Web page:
But do not be troubled, we are told by Wall Street. What the above chart signifies is a healthy market correction. That's right-----a correction in time, not price!
The healthy part, according to the sell-side pitchmen, is owing to the fact that market's can't go down unless there is a recession, but none is remotely in sight. So relax, count your winnings and get refreshed for the next push higher.
But here's the thing. We are now in month 74 of the current so-called recovery, and by the standards of post-war business expansions this one is getting long in the tooth.
In that regard, the abundant evidence from the "incoming" data that this cycle is nearing its exhaustion point is outlined below. But the contextual point is that none of the three slightly longer expansions shown in the graph are remotely relevant to our current circumstances; they provide no comfort whatsoever that a visitation by the grim ripper of recession has been given an indefinite stay.
The 105 month expansion of the 1960s, for example, is a testament to LBJ's guns and butter economics which eventually pushed the US economy into a red hot boil owing to the massive industrial mobilization for the Vietnam War and space program. When the Kennedy-Johnson expansion finally ended in 1968 it took nearly three years of sub-par economic growth to stabilize the macro-economy and purge the inflationary fevers that had been unleashed.
It is also a reminder that clean balance sheets are a sitting duck for statist monetary and fiscal stimulus measures that essentially steal from the future in order to goose spending today. The long expansions of the 1980s and 1990s, in fact, were in large part fueled by cheap mortgage and consumer credit and what amounted to a collective LBO by main street households.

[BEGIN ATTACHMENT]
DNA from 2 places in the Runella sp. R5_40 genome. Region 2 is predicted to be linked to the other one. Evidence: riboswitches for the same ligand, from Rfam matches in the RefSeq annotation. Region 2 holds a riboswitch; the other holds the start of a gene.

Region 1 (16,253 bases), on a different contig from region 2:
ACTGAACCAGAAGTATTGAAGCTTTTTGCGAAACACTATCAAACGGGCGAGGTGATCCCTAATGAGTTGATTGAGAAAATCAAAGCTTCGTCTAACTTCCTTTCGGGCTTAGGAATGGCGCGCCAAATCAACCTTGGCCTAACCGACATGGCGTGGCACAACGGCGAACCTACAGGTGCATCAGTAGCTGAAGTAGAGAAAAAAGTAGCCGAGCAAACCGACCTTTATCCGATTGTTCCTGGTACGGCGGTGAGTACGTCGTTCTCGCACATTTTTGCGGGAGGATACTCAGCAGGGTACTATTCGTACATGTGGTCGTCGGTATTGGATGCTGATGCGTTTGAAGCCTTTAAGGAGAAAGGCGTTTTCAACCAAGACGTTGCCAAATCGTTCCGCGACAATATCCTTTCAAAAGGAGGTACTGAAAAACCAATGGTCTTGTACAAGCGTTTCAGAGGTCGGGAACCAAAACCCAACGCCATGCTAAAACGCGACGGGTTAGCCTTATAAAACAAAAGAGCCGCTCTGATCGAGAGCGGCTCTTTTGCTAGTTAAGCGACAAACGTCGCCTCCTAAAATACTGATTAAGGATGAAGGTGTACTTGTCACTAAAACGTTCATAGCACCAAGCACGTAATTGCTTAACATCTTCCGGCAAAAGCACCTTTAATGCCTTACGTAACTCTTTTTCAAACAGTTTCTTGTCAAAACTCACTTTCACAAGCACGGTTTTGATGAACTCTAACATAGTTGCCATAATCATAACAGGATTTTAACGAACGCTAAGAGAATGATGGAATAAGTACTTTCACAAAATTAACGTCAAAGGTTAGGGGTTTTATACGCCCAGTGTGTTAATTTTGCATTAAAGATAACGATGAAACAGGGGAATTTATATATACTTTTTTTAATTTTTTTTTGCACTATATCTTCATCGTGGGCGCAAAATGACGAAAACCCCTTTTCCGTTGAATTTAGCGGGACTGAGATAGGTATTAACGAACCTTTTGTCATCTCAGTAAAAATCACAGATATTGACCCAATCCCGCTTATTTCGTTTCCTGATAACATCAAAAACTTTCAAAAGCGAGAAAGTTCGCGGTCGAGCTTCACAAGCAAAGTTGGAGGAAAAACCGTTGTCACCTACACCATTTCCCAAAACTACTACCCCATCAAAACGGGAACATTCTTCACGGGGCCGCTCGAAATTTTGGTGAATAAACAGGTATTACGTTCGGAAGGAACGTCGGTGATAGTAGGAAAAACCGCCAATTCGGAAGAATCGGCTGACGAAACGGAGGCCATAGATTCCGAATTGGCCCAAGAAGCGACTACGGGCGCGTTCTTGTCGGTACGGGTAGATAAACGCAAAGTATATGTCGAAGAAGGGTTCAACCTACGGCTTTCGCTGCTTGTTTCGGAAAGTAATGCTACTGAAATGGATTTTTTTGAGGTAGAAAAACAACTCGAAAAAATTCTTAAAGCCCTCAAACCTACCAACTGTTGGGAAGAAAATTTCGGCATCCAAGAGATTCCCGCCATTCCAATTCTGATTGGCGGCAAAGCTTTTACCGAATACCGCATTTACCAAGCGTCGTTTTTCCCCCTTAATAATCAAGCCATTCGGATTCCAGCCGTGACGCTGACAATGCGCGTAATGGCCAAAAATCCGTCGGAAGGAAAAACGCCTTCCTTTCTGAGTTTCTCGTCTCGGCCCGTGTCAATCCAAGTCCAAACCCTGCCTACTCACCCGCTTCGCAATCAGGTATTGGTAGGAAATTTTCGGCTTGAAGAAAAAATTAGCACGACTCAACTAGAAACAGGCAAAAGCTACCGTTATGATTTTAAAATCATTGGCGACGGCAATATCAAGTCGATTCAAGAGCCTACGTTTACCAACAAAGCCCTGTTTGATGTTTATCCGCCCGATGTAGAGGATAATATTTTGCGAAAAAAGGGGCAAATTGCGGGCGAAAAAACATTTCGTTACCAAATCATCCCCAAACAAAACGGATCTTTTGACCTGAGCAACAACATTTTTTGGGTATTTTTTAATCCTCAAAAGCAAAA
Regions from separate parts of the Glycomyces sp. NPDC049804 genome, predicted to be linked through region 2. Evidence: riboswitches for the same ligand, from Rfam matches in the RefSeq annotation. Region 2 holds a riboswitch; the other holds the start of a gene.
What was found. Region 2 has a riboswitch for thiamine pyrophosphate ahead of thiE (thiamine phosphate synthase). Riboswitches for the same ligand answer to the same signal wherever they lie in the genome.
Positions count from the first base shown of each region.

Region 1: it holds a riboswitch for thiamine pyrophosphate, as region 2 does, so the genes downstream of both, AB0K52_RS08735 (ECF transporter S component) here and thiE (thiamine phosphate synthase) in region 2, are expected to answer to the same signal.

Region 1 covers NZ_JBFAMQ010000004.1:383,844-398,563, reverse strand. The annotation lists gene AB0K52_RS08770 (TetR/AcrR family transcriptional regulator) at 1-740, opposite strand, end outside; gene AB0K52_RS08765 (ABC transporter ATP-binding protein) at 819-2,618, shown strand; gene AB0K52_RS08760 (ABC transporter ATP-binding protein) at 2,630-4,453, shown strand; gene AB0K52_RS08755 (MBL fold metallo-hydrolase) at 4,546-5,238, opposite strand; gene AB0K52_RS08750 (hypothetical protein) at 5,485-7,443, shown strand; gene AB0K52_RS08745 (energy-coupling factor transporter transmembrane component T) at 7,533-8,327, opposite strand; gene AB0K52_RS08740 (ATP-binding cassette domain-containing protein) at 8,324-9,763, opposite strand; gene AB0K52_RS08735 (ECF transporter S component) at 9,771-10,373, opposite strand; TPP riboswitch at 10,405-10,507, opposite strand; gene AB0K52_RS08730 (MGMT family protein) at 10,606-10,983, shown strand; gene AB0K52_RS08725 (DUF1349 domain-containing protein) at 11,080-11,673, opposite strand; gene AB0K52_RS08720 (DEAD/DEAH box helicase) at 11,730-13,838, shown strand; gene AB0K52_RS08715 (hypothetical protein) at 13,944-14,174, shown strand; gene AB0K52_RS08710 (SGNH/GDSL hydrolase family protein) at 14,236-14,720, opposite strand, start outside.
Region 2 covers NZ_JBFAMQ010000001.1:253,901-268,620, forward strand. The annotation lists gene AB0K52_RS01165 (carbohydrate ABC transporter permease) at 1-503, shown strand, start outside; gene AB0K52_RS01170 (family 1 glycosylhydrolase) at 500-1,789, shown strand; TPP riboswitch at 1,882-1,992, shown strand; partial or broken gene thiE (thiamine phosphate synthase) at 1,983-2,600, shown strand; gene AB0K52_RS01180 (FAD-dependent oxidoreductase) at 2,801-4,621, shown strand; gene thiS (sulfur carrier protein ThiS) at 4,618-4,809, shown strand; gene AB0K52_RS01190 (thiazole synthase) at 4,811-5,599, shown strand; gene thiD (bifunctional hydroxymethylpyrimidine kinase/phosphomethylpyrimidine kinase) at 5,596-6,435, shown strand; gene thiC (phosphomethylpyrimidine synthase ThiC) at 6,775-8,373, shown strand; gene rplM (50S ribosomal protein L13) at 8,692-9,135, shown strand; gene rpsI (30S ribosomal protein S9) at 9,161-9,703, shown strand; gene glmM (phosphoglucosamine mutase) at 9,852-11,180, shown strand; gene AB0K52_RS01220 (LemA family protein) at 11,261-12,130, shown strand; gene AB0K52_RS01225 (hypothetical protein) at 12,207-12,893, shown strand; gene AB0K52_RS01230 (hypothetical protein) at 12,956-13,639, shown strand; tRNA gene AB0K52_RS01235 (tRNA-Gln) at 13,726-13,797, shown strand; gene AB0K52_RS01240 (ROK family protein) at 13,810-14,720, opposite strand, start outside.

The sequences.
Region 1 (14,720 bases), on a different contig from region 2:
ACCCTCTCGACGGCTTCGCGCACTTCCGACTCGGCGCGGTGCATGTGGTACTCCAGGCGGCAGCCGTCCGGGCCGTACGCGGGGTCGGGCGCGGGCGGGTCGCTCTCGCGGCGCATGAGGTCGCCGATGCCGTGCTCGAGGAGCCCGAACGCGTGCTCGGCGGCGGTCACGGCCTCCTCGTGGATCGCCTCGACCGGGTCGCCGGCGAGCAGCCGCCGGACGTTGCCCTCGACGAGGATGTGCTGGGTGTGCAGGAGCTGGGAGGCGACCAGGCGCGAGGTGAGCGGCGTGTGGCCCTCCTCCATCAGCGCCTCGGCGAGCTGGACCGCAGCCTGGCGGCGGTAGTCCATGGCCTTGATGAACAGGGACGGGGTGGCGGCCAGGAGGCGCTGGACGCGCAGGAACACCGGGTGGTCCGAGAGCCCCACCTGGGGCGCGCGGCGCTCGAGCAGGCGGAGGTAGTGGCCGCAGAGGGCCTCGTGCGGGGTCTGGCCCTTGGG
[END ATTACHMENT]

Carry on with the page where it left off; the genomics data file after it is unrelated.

From a historically stable ratio of household debt to wage and salary income of about 75%-80% prior to 1980, the ratio went nearly vertical during the next 25 years. But as is also self-evident, households reached a condition of peak debt at the time of the financial crisis. Now they are not remotely in a position to re-leverage, and spend the US economy into an indefinite expansion.
Not only is the US economy still saturated with $59 trillion of total public and private debt, and therefore unable to gallop upward indefinitely on the back of rambunctious domestic credit expansion, it also faces unprecedented headwinds from the global economy.
As we have demonstrated repeatedly, this time is truly different. During not one of the post-war business cycle expansions shown in the graph above, did an off-shore frenzy of construction, investment, borrowing and speculation come close to matching the extravaganza staged by the Chinese rulers of red capitalism and their EM raw materials and supplier base since 2008.
So what we have now is staggering excess capacity on a planet-wide basis. That means gale force deflation is being propagated outwards from China and its supply base as they desperately attempt to ship materials and goods at any price which will produce positive cash flow after variable costs, and thereby service the towering pyramids of debt that have been erected in the last two decades.
Among other things this means that the modest lift to US GDP from exports since the Great Recession is now over. As shown below, the June level of exports was already down 6.4% from prior year.
But when you unpack the top line number, the implications for future shipment trends are truly discouraging. That because some substantial part of the export lift after the 2008 plunge of world trades was in processed commodities and capital goods-----both of which were being sucked into the great maw of the China/EM boom which is now over and done.
Thus, US exports of industrial supplies and materials are down by a thumping 18% from their Q2 2014 peak. Likewise, capital goods exports have also rolled over, and, if Caterpillar's foreign dealer sales trends are any indicator, the real plunge is yet to come.
To be sure, the Keynesian apologists for the status quo and their Wall Street confederates argue that the buckling of US exports is just a temporary phase owing to the dollar's recent strength. But they couldn't be more drastically wrong.
The now gathering global deflation cycle will actually devastate US export trade. That's because China and the EM economies are entering a prolonged period of plunging demand for capital goods and raw materials as they attempt to unearth from the building and investment frenzy of the last two decades.